“Cops and Monsters” has brought in guest stars from the world of classic Sci-fi TV including Sarah Louise Madison (The Weeping Angels, Doctor Who), Caitlin Blackwood (Amelia Pond, Doctor Who), with Sophie Aldred (Ace, Doctor Who) and Rachel Teate (Kara, Wolfblood) due to join episode 5. Stand up comedian and actor Billy Kirkwood, best known for his role as commentator for Insane Champion Wrestling plays the villainous Cult of Many Faces. Taggart star Colin McCredie guest stars in episode 1 as tortured werewolf Terry, and Waterloo Road star Caitlin Gillespie starred as PITS werewolf Alia in episode 1 also. Braveheart star Mhairi Calvey will be joining from episode 5 as troubled vampire Zoe, joining Ellen Patterson, Kenny Boyle, Innes Anderson and Chris Bain. Karen Bartke (Scot Squad) plays Maya’s concerned aunt, Tina Hedges.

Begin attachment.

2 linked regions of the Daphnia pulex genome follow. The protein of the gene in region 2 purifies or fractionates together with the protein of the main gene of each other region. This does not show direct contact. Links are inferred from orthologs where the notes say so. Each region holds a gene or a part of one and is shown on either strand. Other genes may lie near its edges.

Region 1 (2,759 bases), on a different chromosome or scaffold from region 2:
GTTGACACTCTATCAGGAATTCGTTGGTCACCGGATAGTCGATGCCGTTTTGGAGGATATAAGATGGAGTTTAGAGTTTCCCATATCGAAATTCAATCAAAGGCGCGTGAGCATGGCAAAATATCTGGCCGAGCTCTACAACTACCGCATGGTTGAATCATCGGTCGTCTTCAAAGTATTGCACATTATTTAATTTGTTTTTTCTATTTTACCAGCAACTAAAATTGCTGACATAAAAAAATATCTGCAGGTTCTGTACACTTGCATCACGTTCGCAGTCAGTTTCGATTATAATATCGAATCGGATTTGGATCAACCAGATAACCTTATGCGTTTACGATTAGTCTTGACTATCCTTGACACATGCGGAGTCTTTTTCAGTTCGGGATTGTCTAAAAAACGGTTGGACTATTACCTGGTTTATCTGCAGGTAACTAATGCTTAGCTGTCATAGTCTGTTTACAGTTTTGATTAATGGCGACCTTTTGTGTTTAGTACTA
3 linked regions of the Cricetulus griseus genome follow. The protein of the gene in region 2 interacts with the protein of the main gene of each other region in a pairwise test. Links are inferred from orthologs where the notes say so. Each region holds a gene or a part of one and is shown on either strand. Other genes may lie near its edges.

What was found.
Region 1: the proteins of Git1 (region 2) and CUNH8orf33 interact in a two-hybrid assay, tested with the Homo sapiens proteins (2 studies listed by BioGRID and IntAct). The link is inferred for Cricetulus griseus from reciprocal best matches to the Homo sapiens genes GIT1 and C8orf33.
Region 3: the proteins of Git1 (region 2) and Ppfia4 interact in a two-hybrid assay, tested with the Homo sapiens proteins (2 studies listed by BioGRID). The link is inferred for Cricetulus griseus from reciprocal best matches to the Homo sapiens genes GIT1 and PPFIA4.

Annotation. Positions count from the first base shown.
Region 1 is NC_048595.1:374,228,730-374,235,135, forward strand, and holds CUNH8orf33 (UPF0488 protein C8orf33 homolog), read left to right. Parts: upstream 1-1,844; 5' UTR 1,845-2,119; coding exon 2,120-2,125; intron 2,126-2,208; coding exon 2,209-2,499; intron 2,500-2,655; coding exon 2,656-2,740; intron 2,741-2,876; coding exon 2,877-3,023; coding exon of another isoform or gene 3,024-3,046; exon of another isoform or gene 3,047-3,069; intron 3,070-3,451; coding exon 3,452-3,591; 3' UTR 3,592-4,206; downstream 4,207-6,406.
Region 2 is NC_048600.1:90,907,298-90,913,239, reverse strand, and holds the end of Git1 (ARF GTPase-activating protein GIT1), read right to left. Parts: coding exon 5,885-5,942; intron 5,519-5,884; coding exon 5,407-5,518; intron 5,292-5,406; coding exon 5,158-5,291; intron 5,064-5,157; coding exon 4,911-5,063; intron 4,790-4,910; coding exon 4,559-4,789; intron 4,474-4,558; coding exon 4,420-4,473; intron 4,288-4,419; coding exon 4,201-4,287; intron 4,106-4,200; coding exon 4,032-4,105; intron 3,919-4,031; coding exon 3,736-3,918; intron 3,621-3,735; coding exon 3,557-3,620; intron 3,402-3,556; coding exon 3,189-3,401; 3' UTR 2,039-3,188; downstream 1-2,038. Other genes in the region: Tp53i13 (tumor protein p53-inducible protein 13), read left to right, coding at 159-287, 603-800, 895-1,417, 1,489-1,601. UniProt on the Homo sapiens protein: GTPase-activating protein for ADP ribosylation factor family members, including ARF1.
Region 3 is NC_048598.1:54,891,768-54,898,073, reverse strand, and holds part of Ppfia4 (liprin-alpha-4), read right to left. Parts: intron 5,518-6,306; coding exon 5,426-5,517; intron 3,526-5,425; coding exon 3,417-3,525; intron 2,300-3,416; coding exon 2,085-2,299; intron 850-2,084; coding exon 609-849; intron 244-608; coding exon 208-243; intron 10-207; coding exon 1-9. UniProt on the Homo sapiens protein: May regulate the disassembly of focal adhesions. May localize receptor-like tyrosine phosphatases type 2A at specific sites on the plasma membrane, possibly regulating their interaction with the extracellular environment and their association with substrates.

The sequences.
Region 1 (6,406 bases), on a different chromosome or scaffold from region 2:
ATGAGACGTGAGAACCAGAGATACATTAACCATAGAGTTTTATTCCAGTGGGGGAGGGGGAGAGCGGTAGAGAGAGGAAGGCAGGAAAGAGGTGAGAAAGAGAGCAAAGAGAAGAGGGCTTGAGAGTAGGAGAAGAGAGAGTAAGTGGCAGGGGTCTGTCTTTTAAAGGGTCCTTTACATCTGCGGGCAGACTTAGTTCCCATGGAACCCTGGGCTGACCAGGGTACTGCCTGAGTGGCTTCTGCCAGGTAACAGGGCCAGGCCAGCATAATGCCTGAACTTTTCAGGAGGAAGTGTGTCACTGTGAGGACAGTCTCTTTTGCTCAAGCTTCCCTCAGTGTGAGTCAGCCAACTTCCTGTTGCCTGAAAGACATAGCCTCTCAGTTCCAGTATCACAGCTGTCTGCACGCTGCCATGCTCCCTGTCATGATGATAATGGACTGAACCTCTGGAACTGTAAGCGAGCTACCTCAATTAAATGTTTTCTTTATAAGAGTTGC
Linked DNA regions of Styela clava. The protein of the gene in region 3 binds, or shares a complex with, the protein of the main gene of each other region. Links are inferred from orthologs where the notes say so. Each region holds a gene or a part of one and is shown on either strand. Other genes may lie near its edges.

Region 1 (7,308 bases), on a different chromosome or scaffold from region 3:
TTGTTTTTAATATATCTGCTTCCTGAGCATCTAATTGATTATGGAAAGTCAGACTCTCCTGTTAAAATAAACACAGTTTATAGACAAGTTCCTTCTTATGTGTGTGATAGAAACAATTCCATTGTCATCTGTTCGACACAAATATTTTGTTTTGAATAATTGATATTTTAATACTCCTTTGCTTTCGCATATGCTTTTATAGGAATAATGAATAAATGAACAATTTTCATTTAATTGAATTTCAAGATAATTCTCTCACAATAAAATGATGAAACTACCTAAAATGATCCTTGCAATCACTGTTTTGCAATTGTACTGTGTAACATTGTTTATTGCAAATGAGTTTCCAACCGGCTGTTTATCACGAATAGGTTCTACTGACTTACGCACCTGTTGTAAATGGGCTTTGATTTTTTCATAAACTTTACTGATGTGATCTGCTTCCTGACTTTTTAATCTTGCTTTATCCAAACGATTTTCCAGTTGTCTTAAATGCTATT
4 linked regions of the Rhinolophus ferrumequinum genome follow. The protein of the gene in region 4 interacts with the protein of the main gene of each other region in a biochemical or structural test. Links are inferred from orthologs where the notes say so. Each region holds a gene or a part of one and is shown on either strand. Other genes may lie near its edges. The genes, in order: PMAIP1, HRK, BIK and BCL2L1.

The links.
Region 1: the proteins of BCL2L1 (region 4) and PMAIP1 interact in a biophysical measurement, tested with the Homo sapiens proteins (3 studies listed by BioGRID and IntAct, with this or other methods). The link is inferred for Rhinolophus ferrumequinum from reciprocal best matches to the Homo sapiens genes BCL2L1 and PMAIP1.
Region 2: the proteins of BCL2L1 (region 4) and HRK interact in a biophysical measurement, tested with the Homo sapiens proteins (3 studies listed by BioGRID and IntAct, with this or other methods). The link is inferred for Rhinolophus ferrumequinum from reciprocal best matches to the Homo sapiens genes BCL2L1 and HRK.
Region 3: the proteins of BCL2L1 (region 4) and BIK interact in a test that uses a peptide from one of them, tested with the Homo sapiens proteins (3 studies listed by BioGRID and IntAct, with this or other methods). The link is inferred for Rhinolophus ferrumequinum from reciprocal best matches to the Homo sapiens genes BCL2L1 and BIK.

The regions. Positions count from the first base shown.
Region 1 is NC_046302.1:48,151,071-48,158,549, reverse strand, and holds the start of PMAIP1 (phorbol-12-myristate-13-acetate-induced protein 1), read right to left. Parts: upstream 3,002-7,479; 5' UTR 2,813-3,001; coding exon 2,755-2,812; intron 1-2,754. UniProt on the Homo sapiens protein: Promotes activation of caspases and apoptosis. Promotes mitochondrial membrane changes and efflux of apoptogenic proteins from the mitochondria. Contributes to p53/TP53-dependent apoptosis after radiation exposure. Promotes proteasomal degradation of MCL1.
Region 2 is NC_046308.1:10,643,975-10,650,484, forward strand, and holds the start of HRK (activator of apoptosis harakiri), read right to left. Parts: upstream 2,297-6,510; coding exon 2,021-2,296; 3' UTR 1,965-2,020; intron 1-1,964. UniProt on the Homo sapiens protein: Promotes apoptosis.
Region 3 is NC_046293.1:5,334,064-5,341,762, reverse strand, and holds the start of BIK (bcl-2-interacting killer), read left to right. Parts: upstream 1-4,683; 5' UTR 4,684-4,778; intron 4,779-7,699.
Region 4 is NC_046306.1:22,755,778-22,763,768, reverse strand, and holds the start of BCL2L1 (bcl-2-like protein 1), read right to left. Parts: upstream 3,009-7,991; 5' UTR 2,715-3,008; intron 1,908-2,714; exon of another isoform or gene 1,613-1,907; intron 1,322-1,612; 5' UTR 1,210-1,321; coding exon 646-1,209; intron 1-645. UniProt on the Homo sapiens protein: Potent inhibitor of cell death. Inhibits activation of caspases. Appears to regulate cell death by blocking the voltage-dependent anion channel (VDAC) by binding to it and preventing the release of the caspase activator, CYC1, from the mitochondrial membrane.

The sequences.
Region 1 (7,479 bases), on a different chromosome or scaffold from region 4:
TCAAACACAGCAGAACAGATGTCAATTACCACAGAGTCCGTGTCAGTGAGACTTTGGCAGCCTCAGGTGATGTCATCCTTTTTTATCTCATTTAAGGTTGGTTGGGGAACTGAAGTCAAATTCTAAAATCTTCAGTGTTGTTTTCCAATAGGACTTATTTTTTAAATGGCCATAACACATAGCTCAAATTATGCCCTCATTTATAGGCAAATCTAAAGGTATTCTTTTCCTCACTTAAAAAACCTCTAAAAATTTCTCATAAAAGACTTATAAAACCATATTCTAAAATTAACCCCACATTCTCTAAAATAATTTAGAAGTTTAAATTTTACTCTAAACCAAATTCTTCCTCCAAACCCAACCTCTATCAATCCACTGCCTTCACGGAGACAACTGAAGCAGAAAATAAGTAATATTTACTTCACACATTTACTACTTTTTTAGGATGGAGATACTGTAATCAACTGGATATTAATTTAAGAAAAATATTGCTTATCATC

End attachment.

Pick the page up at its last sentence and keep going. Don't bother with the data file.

If you want to find out more about Cops and Monsters you can on their website (see link below)

Cops and Monsters

On their Facebook page

Cops and Monsters Facebook
On Twitter

Cops and Monsters Twitter

Fan art Friday 

We thought we would revive an old weekly feature we used to run called fan art Friday. If you want to share your work with us or even suggest a topic, then drop us a message on our social media pages or email us at southdevongeeks@gmail.com

#geeksquad

Brethren Born Issue 2